EcoVillage to use lead acid batteries

By: Alexis Lee, News Writer

The Advanced Lead Acid Battery Consortium (ALABC) will add its expertise to a project that aims to create a solar-powered microgrid on the campus of the Missouri University of Science and Technology (Missouri S&T).

The project involves the creation of an EcoVillage microgrid on the university campus in Rolla, Missouri, utilising solar panels in combination with lead battery energy storage units. In past projects, Missouri S&T has used lithium batteries, but is keen to use lead batteries in this project due to their excellent performance, reliability, cost and end of life recycling.

Initial planning for the project was conducted at a recent meeting on the Missouri S&T campus with a number of key players, including ALABC member Doe Run, Ameren, Missouri Department of Economic Development Division of Energy and Missouri Public Utilities Alliance – ALABC members NorthStar, Exide and Enersys also attended the meeting. 

ALABC is an international research co-operative comprised of lead producers, battery manufacturers, equipment suppliers, application developers, and research facilities organised to enhance the performance of lead batteries for a variety of markets.

ALABC’s Alistair Davidson said: “From an ALABC point of view, this project is expected to highlight how lead batteries are the right choice in this type of application as we believe that they provide an excellent energy storage option for the project.”

Angie Rolufs, of the S&T Microgrid Industrial Consortium, said: “Our consortium was created to advance the knowledge and use of microgrids through industry/academic partnerships.  The planned partnership with ALABC aligns perfectly with our consortium vision. The project also provides the opportunity to tell a good news story from a Missouri economic development point of view, since lead is a Missouri natural resource.”

The project fits in well with ALABC’s current three-year energy storage technical communications program, which aims to highlight the benefits of using lead batteries. The lessons learnt about the performance of lead batteries in the project will be available to all the consortium’s 70+ member companies globally, with the potential to help determine the future direction of ALABC R&D.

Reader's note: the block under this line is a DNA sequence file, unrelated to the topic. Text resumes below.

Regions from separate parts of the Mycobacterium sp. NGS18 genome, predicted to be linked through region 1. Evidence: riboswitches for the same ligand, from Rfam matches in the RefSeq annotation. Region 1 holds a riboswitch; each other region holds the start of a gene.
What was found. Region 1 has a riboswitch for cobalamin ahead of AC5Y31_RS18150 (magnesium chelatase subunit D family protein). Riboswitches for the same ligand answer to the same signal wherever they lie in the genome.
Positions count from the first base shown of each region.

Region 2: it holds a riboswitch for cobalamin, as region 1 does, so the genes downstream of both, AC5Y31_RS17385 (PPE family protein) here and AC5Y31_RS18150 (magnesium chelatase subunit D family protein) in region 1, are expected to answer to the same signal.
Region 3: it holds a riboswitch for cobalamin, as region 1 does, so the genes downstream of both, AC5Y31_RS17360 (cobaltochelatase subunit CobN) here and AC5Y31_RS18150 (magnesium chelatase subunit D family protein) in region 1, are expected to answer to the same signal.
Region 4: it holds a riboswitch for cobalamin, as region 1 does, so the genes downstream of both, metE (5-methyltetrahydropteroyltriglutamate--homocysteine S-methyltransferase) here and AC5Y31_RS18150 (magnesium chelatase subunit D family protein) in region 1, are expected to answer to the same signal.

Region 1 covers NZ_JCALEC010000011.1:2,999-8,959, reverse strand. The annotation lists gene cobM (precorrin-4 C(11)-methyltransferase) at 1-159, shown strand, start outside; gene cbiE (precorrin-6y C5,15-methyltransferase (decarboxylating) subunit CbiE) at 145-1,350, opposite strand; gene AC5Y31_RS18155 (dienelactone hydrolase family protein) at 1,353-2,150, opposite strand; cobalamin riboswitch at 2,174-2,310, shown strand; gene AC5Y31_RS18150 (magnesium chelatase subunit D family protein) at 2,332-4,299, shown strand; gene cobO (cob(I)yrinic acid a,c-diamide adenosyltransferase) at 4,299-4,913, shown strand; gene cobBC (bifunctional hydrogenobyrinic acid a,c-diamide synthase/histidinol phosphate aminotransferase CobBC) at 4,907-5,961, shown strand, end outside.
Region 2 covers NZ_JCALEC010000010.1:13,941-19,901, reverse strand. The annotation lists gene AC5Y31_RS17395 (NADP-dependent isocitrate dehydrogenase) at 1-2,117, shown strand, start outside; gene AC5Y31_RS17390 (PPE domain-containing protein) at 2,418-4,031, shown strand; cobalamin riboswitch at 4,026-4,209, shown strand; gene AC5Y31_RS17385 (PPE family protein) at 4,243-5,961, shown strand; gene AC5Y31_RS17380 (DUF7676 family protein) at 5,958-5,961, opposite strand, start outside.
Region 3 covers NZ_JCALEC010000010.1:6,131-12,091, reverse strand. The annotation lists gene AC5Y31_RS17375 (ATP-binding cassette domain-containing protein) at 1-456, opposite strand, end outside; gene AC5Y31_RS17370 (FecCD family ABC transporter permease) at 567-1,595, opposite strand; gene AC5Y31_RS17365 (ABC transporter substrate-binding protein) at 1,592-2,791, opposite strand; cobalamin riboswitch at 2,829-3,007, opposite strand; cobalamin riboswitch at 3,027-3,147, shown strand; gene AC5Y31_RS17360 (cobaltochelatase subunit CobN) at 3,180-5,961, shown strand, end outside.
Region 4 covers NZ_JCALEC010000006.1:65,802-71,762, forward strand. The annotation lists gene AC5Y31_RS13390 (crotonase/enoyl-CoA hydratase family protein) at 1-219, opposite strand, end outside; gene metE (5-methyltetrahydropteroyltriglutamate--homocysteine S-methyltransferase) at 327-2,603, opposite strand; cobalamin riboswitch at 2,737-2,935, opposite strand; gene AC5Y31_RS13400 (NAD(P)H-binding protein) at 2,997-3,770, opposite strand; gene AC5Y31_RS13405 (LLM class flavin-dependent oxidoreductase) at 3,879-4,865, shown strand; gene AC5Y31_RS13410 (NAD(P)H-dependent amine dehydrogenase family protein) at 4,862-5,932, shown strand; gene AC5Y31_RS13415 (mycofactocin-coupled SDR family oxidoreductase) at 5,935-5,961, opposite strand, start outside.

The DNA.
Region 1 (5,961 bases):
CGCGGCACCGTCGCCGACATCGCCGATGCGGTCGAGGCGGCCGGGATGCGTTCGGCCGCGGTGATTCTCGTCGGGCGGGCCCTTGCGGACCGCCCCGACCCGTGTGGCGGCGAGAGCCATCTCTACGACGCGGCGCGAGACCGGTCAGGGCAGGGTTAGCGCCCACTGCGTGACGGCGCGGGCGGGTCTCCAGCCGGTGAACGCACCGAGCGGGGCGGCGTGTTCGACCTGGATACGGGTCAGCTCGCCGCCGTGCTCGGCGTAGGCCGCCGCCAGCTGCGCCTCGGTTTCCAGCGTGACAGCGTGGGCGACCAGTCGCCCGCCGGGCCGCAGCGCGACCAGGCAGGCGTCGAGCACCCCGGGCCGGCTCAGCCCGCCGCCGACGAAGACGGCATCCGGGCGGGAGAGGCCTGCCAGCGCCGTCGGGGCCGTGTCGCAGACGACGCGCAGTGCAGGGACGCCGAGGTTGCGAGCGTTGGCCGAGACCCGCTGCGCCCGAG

Environmental concerns

According to a 2003 report entitled “Getting the Lead Out”, by Environmental Defense and the Ecology Center of Ann Arbor, Mich., the batteries of vehicles on the road contained an estimated 2,600,000 metric tons (2,600,000 long tons; 2,900,000 short tons) of lead. Some lead compounds are extremely toxic. Long-term exposure to even tiny amounts of these compounds can cause brain and kidney damage, hearing impairment, and learning problems in children.[37] The auto industry uses over 1,000,000 metric tons (980,000 long tons; 1,100,000 short tons) every year, with 90% going to conventional lead–acid vehicle batteries. While lead recycling is a well-established industry, more than 40,000 metric tons (39,000 long tons; 44,000 short tons) ends up in landfills every year. According to the federal Toxic Release Inventory, another 70,000 metric tons (69,000 long tons; 77,000 short tons) are released in the lead mining and manufacturing process.[38]

Attempts are being made to develop alternatives (particularly for automotive use) because of concerns about the environmental consequences of improper disposal and of lead smelting operations, among other reasons. Alternatives are unlikely to displace them for applications such as engine starting or backup power systems, since the batteries are low-cost.